Cindy, a single mother to a 12-year-old son and 21-year-old daughter, has rented seven different places over the past 18 years.
“After going through a painful separation when my daughter was three, I found myself staying at a caravan park with little possessions until we could find somewhere to rent. I was 28 and unemployed as I had been a stay at home mum,” she says.
Six years after her separation, she had her son with a new partner.
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“I went back to complete my Bachelor of Accounting, doing my final exams whilst heavily pregnant and working full time in an accounts payable position. I then split from my partner when my son was four and found a house to rent on my own. Over the next eight years, I worked hard, completed my Chartered Practice Accountant qualifications and am now a financial accountant. This job has helped me save for a deposit.
“Two years ago I also started my side business Enchanted Gypsy, selling tarot card decks, which helped put me in a great position. However, I knew I was at least 10 years away from being able to save a 10-20 per cent deposit. There were always extra unexpected costs, like school fees and orthodontist fees.”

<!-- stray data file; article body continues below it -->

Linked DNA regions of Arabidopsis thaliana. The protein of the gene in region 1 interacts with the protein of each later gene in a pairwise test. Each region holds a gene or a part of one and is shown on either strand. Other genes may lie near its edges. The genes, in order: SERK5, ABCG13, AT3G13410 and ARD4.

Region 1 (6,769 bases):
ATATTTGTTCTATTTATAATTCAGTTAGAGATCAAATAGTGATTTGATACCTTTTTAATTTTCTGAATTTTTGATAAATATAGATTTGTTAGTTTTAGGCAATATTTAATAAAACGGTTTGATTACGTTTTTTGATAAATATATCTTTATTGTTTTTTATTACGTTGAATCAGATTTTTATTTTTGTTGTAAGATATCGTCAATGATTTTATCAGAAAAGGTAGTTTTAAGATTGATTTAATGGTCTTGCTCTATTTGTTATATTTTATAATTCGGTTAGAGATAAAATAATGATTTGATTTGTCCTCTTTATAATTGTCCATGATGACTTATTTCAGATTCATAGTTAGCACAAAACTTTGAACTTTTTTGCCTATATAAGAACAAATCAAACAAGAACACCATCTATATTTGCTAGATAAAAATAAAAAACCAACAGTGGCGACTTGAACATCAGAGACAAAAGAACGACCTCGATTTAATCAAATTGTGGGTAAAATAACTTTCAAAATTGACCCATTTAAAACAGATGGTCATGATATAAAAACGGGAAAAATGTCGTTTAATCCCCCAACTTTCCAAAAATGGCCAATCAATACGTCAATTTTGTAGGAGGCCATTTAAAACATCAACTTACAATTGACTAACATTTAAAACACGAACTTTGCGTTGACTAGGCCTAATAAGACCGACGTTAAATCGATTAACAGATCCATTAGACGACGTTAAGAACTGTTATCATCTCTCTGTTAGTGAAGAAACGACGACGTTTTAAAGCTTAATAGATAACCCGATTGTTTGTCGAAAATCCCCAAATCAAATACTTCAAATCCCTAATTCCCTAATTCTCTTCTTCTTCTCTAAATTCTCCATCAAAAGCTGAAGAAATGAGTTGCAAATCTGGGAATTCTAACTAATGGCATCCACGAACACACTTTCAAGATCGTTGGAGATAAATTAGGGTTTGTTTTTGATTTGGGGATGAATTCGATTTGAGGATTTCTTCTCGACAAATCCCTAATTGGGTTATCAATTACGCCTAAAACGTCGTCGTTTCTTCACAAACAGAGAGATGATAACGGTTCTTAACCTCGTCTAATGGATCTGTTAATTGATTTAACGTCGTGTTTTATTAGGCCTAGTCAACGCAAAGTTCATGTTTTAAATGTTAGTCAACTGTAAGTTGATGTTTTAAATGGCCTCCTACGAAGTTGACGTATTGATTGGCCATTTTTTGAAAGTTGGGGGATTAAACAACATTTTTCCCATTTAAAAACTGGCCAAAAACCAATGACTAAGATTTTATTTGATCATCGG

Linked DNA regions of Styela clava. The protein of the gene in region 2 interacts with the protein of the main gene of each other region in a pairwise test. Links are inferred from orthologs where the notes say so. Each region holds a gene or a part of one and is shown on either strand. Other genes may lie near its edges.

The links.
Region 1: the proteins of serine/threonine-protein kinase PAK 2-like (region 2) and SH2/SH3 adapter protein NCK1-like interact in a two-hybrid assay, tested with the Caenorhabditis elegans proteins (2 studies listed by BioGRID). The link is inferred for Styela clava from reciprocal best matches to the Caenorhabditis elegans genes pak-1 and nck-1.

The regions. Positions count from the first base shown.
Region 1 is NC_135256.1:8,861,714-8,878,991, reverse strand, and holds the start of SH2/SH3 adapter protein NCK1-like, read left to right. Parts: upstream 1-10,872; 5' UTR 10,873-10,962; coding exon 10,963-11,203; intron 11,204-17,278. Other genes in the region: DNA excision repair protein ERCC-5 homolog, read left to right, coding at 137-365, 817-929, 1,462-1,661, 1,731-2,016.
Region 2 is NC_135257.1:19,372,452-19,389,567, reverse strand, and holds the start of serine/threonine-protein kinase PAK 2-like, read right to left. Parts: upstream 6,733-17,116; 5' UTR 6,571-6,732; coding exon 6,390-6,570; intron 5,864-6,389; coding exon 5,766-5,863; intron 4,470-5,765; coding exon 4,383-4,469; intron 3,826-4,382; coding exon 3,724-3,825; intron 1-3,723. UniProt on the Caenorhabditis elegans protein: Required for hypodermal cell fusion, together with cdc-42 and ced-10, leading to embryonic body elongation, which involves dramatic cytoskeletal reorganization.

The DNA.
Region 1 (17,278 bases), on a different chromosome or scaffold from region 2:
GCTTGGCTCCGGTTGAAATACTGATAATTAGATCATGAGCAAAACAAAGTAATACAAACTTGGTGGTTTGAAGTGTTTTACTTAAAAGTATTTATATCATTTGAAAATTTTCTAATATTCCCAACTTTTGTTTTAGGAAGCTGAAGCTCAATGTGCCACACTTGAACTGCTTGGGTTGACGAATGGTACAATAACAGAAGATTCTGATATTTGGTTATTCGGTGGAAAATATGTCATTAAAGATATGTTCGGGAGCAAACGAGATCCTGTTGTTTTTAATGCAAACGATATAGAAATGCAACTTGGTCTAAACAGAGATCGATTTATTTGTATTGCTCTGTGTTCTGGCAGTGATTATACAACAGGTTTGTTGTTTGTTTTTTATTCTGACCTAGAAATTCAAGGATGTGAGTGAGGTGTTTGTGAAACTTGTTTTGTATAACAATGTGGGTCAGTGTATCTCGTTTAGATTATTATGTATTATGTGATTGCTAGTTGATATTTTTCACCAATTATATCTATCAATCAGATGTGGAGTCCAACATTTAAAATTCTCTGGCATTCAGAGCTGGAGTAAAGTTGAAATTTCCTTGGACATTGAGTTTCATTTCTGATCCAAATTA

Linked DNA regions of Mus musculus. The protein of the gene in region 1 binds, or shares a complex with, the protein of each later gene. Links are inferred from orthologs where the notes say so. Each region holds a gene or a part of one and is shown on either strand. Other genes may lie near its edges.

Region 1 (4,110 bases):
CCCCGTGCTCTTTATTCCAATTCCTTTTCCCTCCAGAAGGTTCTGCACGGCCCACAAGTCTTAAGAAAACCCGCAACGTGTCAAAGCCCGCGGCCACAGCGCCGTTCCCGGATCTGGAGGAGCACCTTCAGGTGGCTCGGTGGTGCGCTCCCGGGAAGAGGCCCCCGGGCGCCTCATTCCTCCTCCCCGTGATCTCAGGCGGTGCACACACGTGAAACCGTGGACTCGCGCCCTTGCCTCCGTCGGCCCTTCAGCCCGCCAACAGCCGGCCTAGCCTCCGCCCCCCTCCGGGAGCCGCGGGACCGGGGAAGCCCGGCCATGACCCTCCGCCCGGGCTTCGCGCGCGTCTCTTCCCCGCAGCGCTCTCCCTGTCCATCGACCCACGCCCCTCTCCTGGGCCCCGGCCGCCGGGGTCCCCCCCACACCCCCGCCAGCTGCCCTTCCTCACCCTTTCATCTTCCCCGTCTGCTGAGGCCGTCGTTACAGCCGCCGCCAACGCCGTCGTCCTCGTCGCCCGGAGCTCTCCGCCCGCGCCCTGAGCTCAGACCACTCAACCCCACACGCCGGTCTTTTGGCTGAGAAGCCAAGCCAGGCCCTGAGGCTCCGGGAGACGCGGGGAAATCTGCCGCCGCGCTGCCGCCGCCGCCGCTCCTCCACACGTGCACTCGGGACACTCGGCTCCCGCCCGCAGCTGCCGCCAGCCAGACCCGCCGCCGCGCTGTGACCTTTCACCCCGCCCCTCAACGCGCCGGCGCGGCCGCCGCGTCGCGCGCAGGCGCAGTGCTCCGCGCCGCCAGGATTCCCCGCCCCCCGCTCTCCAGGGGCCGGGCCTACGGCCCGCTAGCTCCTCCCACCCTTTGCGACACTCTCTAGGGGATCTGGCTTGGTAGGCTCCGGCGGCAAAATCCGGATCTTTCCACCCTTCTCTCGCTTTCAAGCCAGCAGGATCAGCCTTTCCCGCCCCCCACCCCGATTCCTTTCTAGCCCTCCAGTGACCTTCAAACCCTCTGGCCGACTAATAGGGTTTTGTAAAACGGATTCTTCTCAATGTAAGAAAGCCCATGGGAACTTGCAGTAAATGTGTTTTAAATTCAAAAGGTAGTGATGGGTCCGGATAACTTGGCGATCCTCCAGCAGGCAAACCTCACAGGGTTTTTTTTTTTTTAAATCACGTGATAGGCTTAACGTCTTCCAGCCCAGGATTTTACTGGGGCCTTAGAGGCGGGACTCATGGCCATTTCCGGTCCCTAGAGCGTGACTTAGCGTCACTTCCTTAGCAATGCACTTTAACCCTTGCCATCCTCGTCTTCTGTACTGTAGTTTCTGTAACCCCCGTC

The added challenges single parents have to home ownership.
Despite Cindy working full time in a professional role, these costs, on one income, while renting with children made it more difficult for her to enter the property market.
Paul Williams, mortgage broker at Mortgage Choice has helped many single parents buy a home. He has found it disheartening to see many lose confidence in their hopes of securing a home.
“There are a lot of people who are just resigned to ‘I’m going to rent for the rest of my life.’ I find a lot of single parents have to rent somewhere that’s got more space for their children. This can often mean their rent can be higher than what their mortgage payment would be. But they can’t get into the market because they don’t have enough of what’s called ‘genuine savings’,” Williams explains.
Helene, 46, a single mother to 11-year-old twins and her son, 20, has been looking to buy for at least 15 years.